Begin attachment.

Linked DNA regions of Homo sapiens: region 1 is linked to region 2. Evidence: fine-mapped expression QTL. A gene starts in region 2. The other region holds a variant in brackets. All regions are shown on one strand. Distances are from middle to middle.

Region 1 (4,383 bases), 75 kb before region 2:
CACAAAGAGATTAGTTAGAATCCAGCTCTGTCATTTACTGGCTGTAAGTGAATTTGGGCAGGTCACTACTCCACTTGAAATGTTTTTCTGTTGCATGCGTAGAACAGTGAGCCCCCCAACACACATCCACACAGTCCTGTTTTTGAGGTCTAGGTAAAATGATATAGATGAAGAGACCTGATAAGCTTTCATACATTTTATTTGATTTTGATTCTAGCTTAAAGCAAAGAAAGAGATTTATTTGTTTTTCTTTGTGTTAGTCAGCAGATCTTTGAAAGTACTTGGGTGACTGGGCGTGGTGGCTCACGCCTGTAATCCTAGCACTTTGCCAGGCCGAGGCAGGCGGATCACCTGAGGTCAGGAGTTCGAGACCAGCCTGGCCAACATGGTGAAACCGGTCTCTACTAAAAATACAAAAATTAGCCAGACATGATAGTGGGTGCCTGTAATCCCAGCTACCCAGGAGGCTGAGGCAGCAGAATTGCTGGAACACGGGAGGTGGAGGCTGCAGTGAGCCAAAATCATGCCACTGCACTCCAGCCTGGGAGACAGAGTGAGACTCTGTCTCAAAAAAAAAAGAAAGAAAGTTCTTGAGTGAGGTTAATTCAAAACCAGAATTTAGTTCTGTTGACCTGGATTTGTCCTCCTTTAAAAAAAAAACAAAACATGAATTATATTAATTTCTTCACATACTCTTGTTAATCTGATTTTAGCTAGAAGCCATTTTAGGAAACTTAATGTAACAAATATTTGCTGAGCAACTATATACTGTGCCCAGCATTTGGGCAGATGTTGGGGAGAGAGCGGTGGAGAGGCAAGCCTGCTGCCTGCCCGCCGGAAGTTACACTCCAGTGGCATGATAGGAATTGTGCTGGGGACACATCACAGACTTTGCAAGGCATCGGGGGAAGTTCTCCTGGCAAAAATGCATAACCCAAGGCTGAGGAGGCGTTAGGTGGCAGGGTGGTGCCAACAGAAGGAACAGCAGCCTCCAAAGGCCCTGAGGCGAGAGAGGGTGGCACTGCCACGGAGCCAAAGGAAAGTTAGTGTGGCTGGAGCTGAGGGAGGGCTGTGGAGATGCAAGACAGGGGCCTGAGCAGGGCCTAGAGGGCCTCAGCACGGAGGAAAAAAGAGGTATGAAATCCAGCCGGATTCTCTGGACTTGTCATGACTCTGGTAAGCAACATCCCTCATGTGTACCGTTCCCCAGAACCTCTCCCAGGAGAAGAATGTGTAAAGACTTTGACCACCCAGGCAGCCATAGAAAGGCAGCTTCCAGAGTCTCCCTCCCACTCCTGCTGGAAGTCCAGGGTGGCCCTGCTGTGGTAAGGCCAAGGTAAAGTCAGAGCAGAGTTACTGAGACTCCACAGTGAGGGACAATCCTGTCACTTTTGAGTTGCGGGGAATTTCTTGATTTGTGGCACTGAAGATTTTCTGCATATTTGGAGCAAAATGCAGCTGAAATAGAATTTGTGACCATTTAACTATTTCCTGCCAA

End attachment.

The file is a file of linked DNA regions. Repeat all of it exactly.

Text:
Linked DNA regions of Homo sapiens: region 1 is linked to region 2. Evidence: fine-mapped expression QTL. A gene starts in region 2. The other region holds a variant in brackets. All regions are shown on one strand. Distances are from middle to middle.

Region 1 (4,383 bases), 75 kb before region 2:
CACAAAGAGATTAGTTAGAATCCAGCTCTGTCATTTACTGGCTGTAAGTGAATTTGGGCAGGTCACTACTCCACTTGAAATGTTTTTCTGTTGCATGCGTAGAACAGTGAGCCCCCCAACACACATCCACACAGTCCTGTTTTTGAGGTCTAGGTAAAATGATATAGATGAAGAGACCTGATAAGCTTTCATACATTTTATTTGATTTTGATTCTAGCTTAAAGCAAAGAAAGAGATTTATTTGTTTTTCTTTGTGTTAGTCAGCAGATCTTTGAAAGTACTTGGGTGACTGGGCGTGGTGGCTCACGCCTGTAATCCTAGCACTTTGCCAGGCCGAGGCAGGCGGATCACCTGAGGTCAGGAGTTCGAGACCAGCCTGGCCAACATGGTGAAACCGGTCTCTACTAAAAATACAAAAATTAGCCAGACATGATAGTGGGTGCCTGTAATCCCAGCTACCCAGGAGGCTGAGGCAGCAGAATTGCTGGAACACGGGAGGTGGAGGCTGCAGTGAGCCAAAATCATGCCACTGCACTCCAGCCTGGGAGACAGAGTGAGACTCTGTCTCAAAAAAAAAAGAAAGAAAGTTCTTGAGTGAGGTTAATTCAAAACCAGAATTTAGTTCTGTTGACCTGGATTTGTCCTCCTTTAAAAAAAAAACAAAACATGAATTATATTAATTTCTTCACATACTCTTGTTAATCTGATTTTAGCTAGAAGCCATTTTAGGAAACTTAATGTAACAAATATTTGCTGAGCAACTATATACTGTGCCCAGCATTTGGGCAGATGTTGGGGAGAGAGCGGTGGAGAGGCAAGCCTGCTGCCTGCCCGCCGGAAGTTACACTCCAGTGGCATGATAGGAATTGTGCTGGGGACACATCACAGACTTTGCAAGGCATCGGGGGAAGTTCTCCTGGCAAAAATGCATAACCCAAGGCTGAGGAGGCGTTAGGTGGCAGGGTGGTGCCAACAGAAGGAACAGCAGCCTCCAAAGGCCCTGAGGCGAGAGAGGGTGGCACTGCCACGGAGCCAAAGGAAAGTTAGTGTGGCTGGAGCTGAGGGAGGGCTGTGGAGATGCAAGACAGGGGCCTGAGCAGGGCCTAGAGGGCCTCAGCACGGAGGAAAAAAGAGGTATGAAATCCAGCCGGATTCTCTGGACTTGTCATGACTCTGGTAAGCAACATCCCTCATGTGTACCGTTCCCCAGAACCTCTCCCAGGAGAAGAATGTGTAAAGACTTTGACCACCCAGGCAGCCATAGAAAGGCAGCTTCCAGAGTCTCCCTCCCACTCCTGCTGGAAGTCCAGGGTGGCCCTGCTGTGGTAAGGCCAAGGTAAAGTCAGAGCAGAGTTACTGAGACTCCACAGTGAGGGACAATCCTGTCACTTTTGAGTTGCGGGGAATTTCTTGATTTGTGGCACTGAAGATTTTCTGCATATTTGGAGCAAAATGCAGCTGAAATAGAATTTGTGACCATTTAACTATTTCCTGCCAA